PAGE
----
Mr Smee: One of the things that we did do, we also did research and so we supplemented all these contacts with research.

  Q107  Ms Keeble: What research? Was this the workshop with Leonard Cheshire Disability?

  Mr Smee: We have done workshops as well; this was some research we published from a reputable, external research agency. What we are going to do—and what we have seen since the announcement is a much greater willingness to from groups to get in touch with us—when they do get in touch we invite them into workshops where we can talk through their very specific needs and come up or attempt to come up with solutions to them.

  Q108  Ms Keeble: The Government has put a big focus on financial exclusion and those groups do not necessarily come forward—you have to go out chasing them—and there are major issues there, as we heard again from previous witnesses, about the number of people who do not have bank accounts and the difficulty of drawing them into the financial system. How would you propose to do that, bearing in mind that you are bearing down on one of the most immediately accessible forms of financial service?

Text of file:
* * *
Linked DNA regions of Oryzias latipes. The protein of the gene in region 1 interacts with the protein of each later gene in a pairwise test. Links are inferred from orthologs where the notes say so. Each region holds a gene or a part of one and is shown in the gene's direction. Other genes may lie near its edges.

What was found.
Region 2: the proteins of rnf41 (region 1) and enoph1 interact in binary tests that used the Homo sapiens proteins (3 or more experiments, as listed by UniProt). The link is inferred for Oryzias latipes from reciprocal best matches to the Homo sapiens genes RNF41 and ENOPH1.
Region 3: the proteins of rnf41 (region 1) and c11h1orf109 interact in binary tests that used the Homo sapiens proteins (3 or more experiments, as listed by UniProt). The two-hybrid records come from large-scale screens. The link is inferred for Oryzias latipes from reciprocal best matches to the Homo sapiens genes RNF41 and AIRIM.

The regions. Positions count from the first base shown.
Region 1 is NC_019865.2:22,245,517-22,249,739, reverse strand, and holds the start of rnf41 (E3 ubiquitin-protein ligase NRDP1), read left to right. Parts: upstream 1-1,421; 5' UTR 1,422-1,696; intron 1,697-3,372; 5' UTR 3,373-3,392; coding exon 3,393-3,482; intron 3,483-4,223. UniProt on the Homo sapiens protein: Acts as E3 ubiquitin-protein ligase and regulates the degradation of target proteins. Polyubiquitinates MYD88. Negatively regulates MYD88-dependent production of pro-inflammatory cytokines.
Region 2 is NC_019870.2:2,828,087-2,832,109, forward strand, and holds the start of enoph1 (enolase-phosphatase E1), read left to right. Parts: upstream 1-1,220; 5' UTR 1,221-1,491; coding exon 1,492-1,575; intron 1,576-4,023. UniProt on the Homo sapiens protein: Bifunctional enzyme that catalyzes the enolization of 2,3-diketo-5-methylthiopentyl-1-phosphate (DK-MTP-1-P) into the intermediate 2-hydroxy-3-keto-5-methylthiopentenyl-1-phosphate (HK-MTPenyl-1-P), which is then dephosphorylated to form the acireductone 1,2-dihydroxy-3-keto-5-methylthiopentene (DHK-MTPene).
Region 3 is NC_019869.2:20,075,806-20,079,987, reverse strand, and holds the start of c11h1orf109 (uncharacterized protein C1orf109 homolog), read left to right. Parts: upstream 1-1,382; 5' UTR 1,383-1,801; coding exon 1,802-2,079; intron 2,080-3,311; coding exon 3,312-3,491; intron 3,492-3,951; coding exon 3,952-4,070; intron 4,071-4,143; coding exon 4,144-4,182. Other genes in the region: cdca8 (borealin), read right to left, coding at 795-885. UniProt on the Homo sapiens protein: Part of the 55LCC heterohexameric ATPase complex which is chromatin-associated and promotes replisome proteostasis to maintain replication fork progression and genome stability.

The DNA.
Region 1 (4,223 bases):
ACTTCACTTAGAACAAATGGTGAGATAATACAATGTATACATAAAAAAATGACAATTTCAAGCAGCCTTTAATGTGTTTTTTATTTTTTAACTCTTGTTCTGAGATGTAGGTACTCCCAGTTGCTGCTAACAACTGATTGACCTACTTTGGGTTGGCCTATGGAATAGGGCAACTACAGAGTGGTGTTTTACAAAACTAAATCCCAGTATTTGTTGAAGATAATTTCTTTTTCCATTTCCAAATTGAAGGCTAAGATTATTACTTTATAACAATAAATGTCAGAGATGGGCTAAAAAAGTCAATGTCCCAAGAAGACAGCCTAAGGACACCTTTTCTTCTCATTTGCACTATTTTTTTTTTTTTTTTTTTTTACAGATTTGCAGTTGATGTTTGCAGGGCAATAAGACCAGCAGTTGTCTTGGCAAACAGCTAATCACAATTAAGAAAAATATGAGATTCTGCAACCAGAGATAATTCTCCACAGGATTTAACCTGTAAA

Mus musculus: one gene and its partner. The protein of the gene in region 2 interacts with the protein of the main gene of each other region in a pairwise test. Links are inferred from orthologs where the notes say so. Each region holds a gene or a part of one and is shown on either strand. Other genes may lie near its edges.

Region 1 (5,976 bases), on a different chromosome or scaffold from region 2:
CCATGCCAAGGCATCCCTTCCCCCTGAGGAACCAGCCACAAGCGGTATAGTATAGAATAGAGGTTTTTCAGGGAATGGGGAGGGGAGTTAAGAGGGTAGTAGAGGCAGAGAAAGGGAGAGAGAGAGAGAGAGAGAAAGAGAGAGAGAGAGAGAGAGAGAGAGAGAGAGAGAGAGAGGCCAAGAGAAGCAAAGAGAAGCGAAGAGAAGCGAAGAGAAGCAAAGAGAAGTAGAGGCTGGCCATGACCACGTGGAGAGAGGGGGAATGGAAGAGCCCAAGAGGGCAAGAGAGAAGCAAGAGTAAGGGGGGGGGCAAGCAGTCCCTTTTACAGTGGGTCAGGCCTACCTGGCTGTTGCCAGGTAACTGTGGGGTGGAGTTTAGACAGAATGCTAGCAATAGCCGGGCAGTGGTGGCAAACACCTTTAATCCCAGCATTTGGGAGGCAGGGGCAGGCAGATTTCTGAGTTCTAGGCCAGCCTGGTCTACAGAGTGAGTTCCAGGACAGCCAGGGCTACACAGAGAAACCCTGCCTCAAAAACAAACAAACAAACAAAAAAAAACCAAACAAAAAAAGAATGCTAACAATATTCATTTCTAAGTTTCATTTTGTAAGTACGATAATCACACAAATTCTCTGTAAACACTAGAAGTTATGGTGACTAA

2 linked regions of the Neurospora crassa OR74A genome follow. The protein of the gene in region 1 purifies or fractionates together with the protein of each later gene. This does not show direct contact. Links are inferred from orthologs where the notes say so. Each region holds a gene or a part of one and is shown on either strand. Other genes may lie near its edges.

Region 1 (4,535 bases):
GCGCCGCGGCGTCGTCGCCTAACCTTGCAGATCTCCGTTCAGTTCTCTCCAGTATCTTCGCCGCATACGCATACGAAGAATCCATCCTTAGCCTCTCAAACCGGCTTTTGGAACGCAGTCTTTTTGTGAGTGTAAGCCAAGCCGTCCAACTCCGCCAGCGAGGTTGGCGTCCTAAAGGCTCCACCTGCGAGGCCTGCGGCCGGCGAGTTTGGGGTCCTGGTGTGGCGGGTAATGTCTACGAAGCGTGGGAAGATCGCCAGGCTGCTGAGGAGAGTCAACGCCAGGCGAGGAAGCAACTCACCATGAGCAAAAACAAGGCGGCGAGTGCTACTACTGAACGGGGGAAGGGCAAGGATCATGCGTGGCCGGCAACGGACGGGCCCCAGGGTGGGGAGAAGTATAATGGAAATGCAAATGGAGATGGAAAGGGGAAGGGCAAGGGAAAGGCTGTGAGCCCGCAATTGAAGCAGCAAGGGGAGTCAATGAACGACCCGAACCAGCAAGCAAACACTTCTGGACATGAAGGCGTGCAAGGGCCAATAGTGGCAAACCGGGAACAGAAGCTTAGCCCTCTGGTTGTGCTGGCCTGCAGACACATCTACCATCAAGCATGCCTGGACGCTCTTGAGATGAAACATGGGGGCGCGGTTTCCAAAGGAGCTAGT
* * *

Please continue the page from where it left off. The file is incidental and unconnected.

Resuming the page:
Mr Smee: There is some evidence that those who are financially excluded find cheques quite a difficult mechanism. If they receive a cheque and they do not have a bank account, for example—

  Q109  Ms Keeble: But you have to have a bank account, for example, to use a mobile phone or something to make a payment?

  Mr Smee: Yes, but if you look at the financially excluded I am not sure that they are the ones who will be most affected by the withdrawal of cheques. When we look at innovations and new ways of making payments we would certainly take into account how we could actually improve the experience of those in that position. I think innovation may well make it a lot easier for consumers.

  Q110  Ms Keeble: Do you not think you would end up getting what the previous witnesses were saying, that you would have a divide between a more high tech financial service community, as it were, and then a cash economy, people working with cash?

  Mr Smee: If you look at international comparisons I do not think that is necessarily the case.

  Q111  Ms Keeble: Where are you looking at?

  Mr Smee: I was thinking in particular really of the M-pesa mobile phone in Kenya, where in effect the transfer of money through that system—